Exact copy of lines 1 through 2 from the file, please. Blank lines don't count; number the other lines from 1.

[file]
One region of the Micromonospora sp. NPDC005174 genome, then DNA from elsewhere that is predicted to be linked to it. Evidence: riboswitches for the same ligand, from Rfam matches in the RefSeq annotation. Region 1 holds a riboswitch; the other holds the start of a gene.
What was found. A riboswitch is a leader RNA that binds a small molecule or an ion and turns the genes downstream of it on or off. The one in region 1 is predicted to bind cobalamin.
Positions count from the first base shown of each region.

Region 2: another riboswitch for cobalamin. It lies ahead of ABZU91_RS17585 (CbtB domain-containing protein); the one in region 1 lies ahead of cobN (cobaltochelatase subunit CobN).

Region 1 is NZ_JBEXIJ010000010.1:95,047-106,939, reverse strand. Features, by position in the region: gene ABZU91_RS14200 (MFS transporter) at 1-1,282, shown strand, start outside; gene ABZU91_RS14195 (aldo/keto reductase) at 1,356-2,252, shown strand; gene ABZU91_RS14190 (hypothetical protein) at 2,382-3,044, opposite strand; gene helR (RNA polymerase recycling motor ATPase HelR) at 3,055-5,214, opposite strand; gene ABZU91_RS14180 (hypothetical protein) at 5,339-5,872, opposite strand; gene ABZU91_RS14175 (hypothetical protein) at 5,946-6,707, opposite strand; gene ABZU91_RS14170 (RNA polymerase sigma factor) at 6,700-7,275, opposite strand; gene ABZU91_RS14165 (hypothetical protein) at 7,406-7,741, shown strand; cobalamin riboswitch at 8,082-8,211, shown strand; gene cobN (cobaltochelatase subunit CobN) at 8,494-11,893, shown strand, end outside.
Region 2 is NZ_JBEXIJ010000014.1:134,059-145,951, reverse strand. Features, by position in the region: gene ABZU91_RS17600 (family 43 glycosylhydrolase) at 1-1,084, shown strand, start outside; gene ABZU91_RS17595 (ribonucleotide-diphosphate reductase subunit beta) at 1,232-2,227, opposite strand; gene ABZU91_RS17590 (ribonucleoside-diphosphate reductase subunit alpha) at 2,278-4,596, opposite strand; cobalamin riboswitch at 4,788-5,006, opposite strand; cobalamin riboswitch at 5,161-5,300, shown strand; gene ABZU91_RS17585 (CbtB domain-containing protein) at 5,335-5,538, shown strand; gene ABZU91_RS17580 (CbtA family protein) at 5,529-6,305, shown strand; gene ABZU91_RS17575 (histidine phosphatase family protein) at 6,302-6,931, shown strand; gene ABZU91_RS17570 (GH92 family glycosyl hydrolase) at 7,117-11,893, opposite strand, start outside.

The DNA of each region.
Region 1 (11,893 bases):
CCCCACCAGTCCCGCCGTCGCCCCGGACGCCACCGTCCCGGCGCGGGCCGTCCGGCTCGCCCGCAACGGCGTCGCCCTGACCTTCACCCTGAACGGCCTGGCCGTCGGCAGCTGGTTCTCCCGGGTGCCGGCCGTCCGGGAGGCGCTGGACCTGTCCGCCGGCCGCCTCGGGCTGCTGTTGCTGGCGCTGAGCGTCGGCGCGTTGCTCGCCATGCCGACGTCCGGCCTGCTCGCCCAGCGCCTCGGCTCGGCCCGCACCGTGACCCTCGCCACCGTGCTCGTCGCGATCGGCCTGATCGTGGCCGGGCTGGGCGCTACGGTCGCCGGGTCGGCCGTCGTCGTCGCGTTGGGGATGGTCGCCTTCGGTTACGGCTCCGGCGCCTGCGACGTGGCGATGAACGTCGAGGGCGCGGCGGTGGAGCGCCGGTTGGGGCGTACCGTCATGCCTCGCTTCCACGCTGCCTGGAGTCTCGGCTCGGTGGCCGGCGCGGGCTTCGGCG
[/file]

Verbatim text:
One region of the Micromonospora sp. NPDC005174 genome, then DNA from elsewhere that is predicted to be linked to it. Evidence: riboswitches for the same ligand, from Rfam matches in the RefSeq annotation. Region 1 holds a riboswitch; the other holds the start of a gene.
What was found. A riboswitch is a leader RNA that binds a small molecule or an ion and turns the genes downstream of it on or off. The one in region 1 is predicted to bind cobalamin.